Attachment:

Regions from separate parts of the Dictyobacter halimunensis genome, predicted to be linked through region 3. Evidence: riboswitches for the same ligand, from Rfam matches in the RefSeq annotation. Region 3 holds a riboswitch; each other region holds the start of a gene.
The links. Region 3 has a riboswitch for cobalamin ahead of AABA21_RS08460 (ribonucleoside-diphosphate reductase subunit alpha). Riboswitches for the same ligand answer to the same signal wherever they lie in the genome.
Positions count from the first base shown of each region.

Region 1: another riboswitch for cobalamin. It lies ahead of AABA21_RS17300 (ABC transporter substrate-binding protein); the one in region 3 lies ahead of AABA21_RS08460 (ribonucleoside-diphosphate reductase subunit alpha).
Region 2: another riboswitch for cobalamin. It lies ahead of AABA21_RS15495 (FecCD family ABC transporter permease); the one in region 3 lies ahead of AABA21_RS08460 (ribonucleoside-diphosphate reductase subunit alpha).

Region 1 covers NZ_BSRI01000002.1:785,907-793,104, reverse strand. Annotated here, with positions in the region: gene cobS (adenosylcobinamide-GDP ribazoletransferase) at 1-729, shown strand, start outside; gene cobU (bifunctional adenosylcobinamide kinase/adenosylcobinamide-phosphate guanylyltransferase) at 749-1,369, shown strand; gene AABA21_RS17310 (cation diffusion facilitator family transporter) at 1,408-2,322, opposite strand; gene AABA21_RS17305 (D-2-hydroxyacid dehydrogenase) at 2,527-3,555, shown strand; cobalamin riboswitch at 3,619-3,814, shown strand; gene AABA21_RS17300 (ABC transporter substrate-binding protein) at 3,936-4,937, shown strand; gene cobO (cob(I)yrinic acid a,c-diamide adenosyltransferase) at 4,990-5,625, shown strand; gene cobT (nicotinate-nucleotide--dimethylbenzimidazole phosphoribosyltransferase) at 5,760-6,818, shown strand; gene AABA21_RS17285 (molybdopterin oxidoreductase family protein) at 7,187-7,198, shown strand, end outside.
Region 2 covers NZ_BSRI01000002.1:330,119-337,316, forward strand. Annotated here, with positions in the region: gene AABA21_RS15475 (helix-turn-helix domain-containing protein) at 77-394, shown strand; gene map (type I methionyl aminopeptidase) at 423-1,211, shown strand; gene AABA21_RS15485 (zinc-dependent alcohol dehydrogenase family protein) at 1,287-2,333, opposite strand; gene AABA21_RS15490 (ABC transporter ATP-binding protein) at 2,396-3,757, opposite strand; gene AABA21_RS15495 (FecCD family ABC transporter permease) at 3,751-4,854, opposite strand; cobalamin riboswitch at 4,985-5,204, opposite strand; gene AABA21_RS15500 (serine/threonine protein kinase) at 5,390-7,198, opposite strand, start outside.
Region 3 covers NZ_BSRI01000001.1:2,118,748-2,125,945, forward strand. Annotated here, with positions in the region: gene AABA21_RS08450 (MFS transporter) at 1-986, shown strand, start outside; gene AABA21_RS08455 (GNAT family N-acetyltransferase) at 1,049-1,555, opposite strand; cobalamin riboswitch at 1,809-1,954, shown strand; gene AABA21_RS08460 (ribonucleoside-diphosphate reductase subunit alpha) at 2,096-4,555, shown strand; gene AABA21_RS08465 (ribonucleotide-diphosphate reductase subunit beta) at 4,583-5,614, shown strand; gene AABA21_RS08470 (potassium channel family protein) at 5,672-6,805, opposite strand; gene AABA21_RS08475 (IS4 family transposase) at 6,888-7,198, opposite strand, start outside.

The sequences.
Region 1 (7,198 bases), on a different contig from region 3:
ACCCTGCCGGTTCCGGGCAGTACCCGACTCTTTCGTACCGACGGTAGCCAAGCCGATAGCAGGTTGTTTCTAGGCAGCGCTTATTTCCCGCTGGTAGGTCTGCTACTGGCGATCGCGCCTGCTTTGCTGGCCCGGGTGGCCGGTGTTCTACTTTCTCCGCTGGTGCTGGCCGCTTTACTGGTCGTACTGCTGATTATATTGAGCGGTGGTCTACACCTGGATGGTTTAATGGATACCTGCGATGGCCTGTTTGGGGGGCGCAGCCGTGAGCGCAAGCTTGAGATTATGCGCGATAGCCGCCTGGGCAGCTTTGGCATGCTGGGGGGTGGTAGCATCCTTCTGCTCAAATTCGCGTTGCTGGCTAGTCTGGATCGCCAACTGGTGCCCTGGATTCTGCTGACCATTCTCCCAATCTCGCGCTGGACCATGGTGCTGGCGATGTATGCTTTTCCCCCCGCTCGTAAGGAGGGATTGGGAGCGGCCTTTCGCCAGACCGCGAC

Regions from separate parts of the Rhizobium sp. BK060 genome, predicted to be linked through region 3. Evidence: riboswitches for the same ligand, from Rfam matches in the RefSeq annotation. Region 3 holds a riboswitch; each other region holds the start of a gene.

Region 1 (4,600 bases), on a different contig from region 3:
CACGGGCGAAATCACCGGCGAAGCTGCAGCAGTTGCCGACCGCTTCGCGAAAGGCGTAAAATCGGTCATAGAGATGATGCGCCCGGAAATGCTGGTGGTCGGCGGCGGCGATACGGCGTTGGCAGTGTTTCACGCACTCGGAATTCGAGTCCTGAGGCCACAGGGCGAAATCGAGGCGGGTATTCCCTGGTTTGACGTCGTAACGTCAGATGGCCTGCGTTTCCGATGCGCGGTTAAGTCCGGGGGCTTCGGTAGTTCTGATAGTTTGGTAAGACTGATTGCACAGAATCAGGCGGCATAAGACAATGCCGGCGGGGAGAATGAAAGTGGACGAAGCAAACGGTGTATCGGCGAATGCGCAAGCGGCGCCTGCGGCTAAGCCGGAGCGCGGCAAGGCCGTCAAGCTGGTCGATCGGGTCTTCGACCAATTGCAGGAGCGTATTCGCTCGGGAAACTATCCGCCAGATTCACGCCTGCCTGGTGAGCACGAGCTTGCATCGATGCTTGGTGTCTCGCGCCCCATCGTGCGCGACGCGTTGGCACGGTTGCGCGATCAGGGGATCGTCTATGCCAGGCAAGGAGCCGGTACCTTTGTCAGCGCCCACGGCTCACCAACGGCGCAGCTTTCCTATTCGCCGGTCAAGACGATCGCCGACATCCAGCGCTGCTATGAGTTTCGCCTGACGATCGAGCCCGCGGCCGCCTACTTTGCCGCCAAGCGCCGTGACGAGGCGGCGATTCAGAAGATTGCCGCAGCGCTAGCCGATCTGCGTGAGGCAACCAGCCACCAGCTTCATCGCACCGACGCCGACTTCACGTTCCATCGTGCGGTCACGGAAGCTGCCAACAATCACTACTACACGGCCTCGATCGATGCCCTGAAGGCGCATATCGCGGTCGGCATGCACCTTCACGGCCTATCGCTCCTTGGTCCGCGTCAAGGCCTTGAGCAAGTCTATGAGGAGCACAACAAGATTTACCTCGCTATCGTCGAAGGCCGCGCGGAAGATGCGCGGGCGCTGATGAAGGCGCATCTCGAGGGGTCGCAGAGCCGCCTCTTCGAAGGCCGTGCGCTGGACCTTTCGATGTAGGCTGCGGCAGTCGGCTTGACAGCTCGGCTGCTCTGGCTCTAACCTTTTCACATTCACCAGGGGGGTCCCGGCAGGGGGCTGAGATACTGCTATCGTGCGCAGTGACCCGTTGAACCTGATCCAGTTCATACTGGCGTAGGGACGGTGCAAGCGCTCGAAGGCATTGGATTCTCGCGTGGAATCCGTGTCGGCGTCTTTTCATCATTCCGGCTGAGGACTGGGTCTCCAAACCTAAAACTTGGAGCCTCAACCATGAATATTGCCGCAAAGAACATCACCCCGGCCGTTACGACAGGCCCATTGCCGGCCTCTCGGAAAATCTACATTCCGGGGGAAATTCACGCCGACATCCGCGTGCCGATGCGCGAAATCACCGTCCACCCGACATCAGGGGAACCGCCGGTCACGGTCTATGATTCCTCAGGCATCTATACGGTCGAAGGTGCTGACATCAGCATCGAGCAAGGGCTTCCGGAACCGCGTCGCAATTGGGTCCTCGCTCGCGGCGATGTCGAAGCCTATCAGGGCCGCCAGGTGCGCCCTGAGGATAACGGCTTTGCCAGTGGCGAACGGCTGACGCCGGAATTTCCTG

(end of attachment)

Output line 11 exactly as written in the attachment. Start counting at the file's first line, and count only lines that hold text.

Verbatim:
ACCCTGCCGGTTCCGGGCAGTACCCGACTCTTTCGTACCGACGGTAGCCAAGCCGATAGCAGGTTGTTTCTAGGCAGCGCTTATTTCCCGCTGGTAGGTCTGCTACTGGCGATCGCGCCTGCTTTGCTGGCCCGGGTGGCCGGTGTTCTACTTTCTCCGCTGGTGCTGGCCGCTTTACTGGTCGTACTGCTGATTATATTGAGCGGTGGTCTACACCTGGATGGTTTAATGGATACCTGCGATGGCCTGTTTGGGGGGCGCAGCCGTGAGCGCAAGCTTGAGATTATGCGCGATAGCCGCCTGGGCAGCTTTGGCATGCTGGGGGGTGGTAGCATCCTTCTGCTCAAATTCGCGTTGCTGGCTAGTCTGGATCGCCAACTGGTGCCCTGGATTCTGCTGACCATTCTCCCAATCTCGCGCTGGACCATGGTGCTGGCGATGTATGCTTTTCCCCCCGCTCGTAAGGAGGGATTGGGAGCGGCCTTTCGCCAGACCGCGAC